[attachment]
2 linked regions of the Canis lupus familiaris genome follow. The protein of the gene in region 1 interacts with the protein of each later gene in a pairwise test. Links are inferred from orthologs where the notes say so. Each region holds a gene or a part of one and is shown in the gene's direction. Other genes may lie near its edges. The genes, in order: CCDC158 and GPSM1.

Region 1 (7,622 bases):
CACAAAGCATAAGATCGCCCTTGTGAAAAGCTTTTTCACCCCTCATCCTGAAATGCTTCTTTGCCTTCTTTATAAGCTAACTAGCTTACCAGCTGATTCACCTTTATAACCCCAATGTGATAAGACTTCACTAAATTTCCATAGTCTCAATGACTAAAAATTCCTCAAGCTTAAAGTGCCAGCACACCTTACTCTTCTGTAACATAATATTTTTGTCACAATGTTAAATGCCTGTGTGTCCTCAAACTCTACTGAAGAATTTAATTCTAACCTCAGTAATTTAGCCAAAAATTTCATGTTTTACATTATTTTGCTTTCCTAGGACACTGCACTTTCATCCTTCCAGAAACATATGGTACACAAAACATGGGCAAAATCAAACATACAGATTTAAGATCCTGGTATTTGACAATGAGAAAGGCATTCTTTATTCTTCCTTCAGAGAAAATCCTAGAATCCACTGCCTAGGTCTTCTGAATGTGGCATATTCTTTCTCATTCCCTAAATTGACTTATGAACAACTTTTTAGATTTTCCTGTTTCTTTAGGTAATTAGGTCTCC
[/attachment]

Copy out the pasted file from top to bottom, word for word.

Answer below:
2 linked regions of the Canis lupus familiaris genome follow. The protein of the gene in region 1 interacts with the protein of each later gene in a pairwise test. Links are inferred from orthologs where the notes say so. Each region holds a gene or a part of one and is shown in the gene's direction. Other genes may lie near its edges. The genes, in order: CCDC158 and GPSM1.

Region 1 (7,622 bases):
CACAAAGCATAAGATCGCCCTTGTGAAAAGCTTTTTCACCCCTCATCCTGAAATGCTTCTTTGCCTTCTTTATAAGCTAACTAGCTTACCAGCTGATTCACCTTTATAACCCCAATGTGATAAGACTTCACTAAATTTCCATAGTCTCAATGACTAAAAATTCCTCAAGCTTAAAGTGCCAGCACACCTTACTCTTCTGTAACATAATATTTTTGTCACAATGTTAAATGCCTGTGTGTCCTCAAACTCTACTGAAGAATTTAATTCTAACCTCAGTAATTTAGCCAAAAATTTCATGTTTTACATTATTTTGCTTTCCTAGGACACTGCACTTTCATCCTTCCAGAAACATATGGTACACAAAACATGGGCAAAATCAAACATACAGATTTAAGATCCTGGTATTTGACAATGAGAAAGGCATTCTTTATTCTTCCTTCAGAGAAAATCCTAGAATCCACTGCCTAGGTCTTCTGAATGTGGCATATTCTTTCTCATTCCCTAAATTGACTTATGAACAACTTTTTAGATTTTCCTGTTTCTTTAGGTAATTAGGTCTCC